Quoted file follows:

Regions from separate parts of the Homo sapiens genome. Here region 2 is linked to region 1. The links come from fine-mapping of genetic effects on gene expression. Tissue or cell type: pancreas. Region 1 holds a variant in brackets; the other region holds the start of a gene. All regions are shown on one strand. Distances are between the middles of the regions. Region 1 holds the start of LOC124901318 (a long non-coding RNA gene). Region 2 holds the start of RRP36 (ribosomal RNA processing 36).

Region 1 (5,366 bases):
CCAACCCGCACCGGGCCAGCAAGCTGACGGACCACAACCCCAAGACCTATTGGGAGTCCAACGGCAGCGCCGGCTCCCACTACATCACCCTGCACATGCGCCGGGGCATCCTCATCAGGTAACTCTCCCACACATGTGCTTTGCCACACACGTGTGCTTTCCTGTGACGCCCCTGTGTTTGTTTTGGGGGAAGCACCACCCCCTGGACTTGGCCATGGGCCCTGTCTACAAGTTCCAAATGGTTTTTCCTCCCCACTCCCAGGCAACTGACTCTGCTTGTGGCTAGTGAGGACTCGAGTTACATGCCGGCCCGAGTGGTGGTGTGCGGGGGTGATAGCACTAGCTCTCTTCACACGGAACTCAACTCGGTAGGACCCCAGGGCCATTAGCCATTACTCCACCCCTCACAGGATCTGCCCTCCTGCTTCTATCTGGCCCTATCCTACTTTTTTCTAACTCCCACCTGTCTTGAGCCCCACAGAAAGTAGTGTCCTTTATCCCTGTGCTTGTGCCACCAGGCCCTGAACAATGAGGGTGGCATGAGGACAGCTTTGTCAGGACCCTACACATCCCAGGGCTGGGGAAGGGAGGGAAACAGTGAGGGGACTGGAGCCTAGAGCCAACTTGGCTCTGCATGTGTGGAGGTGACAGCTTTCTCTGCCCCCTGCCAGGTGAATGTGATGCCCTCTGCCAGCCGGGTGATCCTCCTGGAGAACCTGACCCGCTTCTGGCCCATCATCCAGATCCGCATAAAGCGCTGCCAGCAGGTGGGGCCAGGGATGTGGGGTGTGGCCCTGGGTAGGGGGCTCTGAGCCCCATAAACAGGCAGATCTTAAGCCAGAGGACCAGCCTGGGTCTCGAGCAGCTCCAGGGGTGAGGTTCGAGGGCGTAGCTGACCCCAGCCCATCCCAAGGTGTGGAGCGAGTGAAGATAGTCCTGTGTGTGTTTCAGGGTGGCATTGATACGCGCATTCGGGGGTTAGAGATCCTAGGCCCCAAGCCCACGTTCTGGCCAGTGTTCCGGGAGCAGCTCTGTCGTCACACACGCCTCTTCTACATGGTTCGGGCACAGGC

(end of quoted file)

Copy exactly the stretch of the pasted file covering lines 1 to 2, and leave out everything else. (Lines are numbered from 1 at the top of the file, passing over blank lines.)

Regions from separate parts of the Homo sapiens genome. Here region 2 is linked to region 1. The links come from fine-mapping of genetic effects on gene expression. Tissue or cell type: pancreas. Region 1 holds a variant in brackets; the other region holds the start of a gene. All regions are shown on one strand. Distances are between the middles of the regions. Region 1 holds the start of LOC124901318 (a long non-coding RNA gene). Region 2 holds the start of RRP36 (ribosomal RNA processing 36).

Region 1 (5,366 bases):